If private sector employers choose to offer retirement plans to their employees, those plans must follow standards established by the federal Employee Retirement Income Security Act, better known as ERISA.
ERISA guidelines require that workplace retirement plans meet certain minimum standards regarding plan information and the protection of plan assets. The Act also grants certain rights to workers who save for retirement on the job through qualified retirement plans.
What Is the Employee Retirement Income Security Act (ERISA)?
The Employee Retirement Income Security Act or ERISA is a federal law that establishes minimum standards for most retirement and health plans voluntarily established by private companies. Essentially, ERISA is a law that protects retirement assets as well as plan participants and their beneficiaries.
Signed into law in 1974 by President Gerald Ford, ERISA has had several amendments in the decades since to expand its protections and provisions. There are three entities responsible for administering and enforcing ERISA requirements on private employers:
• Employee Benefits Security Administration
• Internal Revenue Service
• Pension Benefit Guaranty Corporation
The Employee Benefits Security Administration is a division of the U.S. Department of Labor, while the Internal Revenue Service falls under the umbrella of the Treasury Department.
ERISA doesn’t require employers to offer retirement plans to employees but it does require employers who do to meet certain standards. Specifically, under ERISA guidelines employers must:
• Provide plan participants with information about the plan, including its features and how it’s funded
• Follow a fiduciary standard in administering the plan and plan assets on behalf of participants
• Establish a grievance and appeals process for participants to get benefits from their plans
• Allow employees to sue for benefits or in the case of a breach of fiduciary duty
So, for example, if you’re enrolled in a retirement plan at work your employer must provide you with documents outlining the different 401(k) fees you’ll pay. They must also give you written notice of upcoming plan changes before they take place. If you think your plan administrator is abusing plan assets in violation of their fiduciary duty, you could sue for damages.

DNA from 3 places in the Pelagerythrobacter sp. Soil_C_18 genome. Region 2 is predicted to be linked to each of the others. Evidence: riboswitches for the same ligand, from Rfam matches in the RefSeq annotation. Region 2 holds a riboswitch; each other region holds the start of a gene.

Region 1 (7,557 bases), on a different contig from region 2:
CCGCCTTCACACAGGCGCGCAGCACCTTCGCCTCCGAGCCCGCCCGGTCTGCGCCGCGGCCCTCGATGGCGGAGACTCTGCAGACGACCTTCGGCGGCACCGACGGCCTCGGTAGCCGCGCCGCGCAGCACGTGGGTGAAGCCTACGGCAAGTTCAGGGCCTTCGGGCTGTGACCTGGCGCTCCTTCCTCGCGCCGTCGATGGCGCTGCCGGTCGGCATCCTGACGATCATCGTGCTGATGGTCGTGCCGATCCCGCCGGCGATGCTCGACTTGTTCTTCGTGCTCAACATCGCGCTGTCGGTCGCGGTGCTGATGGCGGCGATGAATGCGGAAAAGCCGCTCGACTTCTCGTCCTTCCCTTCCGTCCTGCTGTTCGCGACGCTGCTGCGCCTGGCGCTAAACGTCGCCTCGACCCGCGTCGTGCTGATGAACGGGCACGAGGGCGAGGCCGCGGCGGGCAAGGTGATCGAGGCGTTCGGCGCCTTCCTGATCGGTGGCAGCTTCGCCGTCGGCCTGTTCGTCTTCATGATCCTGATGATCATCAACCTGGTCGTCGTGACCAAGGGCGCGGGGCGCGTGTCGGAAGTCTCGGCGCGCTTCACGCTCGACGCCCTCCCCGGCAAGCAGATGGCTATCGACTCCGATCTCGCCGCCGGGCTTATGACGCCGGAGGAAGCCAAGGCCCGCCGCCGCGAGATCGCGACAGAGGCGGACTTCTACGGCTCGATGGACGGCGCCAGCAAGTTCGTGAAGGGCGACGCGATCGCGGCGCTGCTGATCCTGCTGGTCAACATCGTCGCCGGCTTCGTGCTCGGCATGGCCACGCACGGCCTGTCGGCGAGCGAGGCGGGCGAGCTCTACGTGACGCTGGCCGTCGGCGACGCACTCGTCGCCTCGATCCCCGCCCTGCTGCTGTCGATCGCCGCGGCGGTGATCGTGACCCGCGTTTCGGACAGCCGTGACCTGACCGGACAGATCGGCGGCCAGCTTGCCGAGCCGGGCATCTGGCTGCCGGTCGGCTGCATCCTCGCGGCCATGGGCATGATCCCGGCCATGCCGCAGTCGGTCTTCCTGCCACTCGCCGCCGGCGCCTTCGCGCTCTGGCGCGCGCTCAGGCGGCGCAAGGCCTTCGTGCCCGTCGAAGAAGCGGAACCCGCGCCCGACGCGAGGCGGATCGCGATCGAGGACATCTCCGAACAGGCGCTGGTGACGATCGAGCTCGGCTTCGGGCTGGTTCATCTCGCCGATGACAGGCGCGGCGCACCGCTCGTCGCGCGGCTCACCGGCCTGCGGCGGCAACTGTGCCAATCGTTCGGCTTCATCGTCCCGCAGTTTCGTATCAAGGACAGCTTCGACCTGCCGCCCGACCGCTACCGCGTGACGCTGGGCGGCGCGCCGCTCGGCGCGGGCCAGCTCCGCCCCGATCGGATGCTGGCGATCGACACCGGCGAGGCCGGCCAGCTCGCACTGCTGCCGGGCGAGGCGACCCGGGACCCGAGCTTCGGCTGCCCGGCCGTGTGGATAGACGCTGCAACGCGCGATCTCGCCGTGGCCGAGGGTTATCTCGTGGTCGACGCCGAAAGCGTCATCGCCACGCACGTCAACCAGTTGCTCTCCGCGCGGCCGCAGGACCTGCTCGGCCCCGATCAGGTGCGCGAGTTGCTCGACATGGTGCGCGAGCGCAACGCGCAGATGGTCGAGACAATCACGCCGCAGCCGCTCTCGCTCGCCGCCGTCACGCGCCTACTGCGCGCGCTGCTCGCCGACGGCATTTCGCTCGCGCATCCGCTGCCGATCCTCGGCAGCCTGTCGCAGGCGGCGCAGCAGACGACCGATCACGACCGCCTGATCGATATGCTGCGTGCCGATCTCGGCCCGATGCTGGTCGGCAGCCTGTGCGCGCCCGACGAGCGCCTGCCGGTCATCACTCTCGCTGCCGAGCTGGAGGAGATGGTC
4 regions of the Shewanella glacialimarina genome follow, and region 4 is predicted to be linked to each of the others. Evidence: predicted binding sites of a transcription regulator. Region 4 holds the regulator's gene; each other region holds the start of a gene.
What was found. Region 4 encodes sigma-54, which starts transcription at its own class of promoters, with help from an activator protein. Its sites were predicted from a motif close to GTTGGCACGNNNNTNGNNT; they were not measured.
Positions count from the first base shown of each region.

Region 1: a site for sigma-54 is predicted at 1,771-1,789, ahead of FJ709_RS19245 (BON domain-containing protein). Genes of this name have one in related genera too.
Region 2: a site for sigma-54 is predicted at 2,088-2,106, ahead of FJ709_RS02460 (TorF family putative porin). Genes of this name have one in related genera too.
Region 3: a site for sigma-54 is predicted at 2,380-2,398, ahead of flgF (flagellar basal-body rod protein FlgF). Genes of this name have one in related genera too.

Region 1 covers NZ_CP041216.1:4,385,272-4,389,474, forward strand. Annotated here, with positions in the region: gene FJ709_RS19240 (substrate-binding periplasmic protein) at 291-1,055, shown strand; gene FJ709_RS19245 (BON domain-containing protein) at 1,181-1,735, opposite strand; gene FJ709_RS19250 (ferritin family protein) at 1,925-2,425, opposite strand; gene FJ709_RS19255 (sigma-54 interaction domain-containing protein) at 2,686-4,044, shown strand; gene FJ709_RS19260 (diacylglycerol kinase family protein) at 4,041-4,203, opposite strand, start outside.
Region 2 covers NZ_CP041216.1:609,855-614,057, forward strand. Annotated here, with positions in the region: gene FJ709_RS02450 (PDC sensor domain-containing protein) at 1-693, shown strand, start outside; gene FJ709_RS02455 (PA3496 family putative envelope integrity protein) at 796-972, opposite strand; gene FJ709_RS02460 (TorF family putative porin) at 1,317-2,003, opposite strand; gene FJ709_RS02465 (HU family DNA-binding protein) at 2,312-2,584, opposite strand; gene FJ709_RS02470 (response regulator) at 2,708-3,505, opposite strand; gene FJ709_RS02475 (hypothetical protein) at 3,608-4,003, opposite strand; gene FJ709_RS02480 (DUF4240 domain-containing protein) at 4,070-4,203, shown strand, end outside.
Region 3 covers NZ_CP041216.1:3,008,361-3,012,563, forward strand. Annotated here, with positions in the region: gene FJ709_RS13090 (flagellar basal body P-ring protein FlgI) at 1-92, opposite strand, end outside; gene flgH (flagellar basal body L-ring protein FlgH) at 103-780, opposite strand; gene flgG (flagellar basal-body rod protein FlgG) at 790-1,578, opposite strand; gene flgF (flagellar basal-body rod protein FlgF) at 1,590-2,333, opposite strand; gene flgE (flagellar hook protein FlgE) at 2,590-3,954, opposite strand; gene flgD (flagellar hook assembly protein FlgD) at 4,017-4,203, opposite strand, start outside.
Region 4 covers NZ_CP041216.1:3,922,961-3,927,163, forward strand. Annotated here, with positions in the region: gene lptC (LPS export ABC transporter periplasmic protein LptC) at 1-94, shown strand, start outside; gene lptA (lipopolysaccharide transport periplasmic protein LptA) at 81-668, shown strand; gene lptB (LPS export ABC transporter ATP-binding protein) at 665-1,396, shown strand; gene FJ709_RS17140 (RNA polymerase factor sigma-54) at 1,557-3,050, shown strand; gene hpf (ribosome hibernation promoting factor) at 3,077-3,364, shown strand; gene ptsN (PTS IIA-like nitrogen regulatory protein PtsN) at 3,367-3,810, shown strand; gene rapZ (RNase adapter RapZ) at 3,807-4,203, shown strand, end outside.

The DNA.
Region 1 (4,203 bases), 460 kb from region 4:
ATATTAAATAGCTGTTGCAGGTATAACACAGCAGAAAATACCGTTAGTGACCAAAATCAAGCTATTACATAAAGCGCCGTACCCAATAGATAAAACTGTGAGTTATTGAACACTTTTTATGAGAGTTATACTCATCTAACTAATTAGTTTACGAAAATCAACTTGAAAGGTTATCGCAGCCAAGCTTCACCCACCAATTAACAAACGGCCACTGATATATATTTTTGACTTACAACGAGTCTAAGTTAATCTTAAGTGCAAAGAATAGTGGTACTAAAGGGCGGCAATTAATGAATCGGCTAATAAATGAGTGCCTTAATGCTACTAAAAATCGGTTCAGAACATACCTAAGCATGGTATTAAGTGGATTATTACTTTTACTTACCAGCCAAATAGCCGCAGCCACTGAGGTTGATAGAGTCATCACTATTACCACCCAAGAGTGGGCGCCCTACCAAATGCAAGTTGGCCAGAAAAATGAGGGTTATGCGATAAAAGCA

Types of ERISA Plans
Qualified retirement plans covered by ERISA include defined benefit plans and defined contribution plans. Defined benefit plans, often referred to as pension plans, offer a set retirement benefit to workers. Defined contribution plans pay out a retirement benefit determined by an employee’s elective salary deferrals and/or retirement contributions made by the employer. Examples of defined contribution plans include 401(k) plans, 403(b) plans, employee stock ownership plans and profit-sharing plans.
ERISA also covers certain health benefits. For example, the Consolidated Omnibus Budget Reconciliation Act (COBRA) is an amendment to ERISA that allows employees the right to continue their employer’s health care coverage for a set period of time after leaving employment under circumstances. Flexible Spending Accounts (FSAs) also fall under ERISA guidelines, though Health Spending Accounts (HSAs) typically do not.
History of ERISA
Congress developed ERISA guidelines in response to public concerns over the mismanagement and abuse of private pension plans. The 1950s and 1960s saw these plans increase in popularity, prompting the Kennedy administration to establish the Committee on Corporate Pension Funds in 1962.
A report published by the Committee estimated that by the end of 1964, private pension funds had accumulated $75 billion in assets. This, along with the increased use of private pension plans among unions, led the Committee to suggest a need for greater federal oversight and regulation.
A documentary released in 1972 brought several instances of pension plan abuse to light, leading Congress to pass ERISA in 1974. Subsequently, Congress also passed the following amendments to the law:
• The Retirement Equity Act of 1984
• The Consolidated Omnibus Reconciliation Act of 1985
• The Federal Employees’ Retirement System Act in 1986
• The Health Insurance Portability and Accountability Act in 1996
• The Patient Protection and Affordable Care Act in 2010
These amendments, along with others aimed at women and children, have expanded ERISA requirements and protections to millions of workers in the United States and their families.
ERISA Guidelines & Requirements
Employers who offer qualified retirement plans covered by ERISA must administer them in accordance with ERISA guidelines. Some of the key points include:
• Making information about the plan readily available to plan participants, including investment options, fees and any scheduled changes to the plan terms
• Establishing minimum standards for participation in an eligible plan
• Determining vesting requirements and establishing a vesting schedule for employees who contribute and/or receive employer matching contributions
• Ensuring plan administrators adhere to a fiduciary standard when managing plan assets on behalf of employees
• Guaranteeing payment of benefits after a plan termination